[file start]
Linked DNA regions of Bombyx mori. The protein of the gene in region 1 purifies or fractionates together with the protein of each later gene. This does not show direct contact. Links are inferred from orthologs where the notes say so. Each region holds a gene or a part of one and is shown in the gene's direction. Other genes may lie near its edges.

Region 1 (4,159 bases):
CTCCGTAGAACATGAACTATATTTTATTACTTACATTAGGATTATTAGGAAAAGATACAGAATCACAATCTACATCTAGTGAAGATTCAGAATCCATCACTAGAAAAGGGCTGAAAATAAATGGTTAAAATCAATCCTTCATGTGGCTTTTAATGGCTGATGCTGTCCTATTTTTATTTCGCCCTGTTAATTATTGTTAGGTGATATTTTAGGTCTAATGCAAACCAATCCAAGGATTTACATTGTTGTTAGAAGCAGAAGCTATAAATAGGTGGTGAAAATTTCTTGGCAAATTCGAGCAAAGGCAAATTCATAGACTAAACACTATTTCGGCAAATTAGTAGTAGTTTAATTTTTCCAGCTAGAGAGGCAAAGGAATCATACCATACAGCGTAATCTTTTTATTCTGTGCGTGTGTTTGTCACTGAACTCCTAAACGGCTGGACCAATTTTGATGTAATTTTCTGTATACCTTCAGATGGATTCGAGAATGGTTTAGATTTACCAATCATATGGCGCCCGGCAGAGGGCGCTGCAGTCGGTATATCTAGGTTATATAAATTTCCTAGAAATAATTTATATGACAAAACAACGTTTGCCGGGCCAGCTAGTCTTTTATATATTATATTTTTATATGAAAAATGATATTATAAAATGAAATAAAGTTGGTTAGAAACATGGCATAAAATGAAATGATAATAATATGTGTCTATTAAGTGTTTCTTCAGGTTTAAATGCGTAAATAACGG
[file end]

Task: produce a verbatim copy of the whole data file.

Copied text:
Linked DNA regions of Bombyx mori. The protein of the gene in region 1 purifies or fractionates together with the protein of each later gene. This does not show direct contact. Links are inferred from orthologs where the notes say so. Each region holds a gene or a part of one and is shown in the gene's direction. Other genes may lie near its edges.

Region 1 (4,159 bases):
CTCCGTAGAACATGAACTATATTTTATTACTTACATTAGGATTATTAGGAAAAGATACAGAATCACAATCTACATCTAGTGAAGATTCAGAATCCATCACTAGAAAAGGGCTGAAAATAAATGGTTAAAATCAATCCTTCATGTGGCTTTTAATGGCTGATGCTGTCCTATTTTTATTTCGCCCTGTTAATTATTGTTAGGTGATATTTTAGGTCTAATGCAAACCAATCCAAGGATTTACATTGTTGTTAGAAGCAGAAGCTATAAATAGGTGGTGAAAATTTCTTGGCAAATTCGAGCAAAGGCAAATTCATAGACTAAACACTATTTCGGCAAATTAGTAGTAGTTTAATTTTTCCAGCTAGAGAGGCAAAGGAATCATACCATACAGCGTAATCTTTTTATTCTGTGCGTGTGTTTGTCACTGAACTCCTAAACGGCTGGACCAATTTTGATGTAATTTTCTGTATACCTTCAGATGGATTCGAGAATGGTTTAGATTTACCAATCATATGGCGCCCGGCAGAGGGCGCTGCAGTCGGTATATCTAGGTTATATAAATTTCCTAGAAATAATTTATATGACAAAACAACGTTTGCCGGGCCAGCTAGTCTTTTATATATTATATTTTTATATGAAAAATGATATTATAAAATGAAATAAAGTTGGTTAGAAACATGGCATAAAATGAAATGATAATAATATGTGTCTATTAAGTGTTTCTTCAGGTTTAAATGCGTAAATAACGG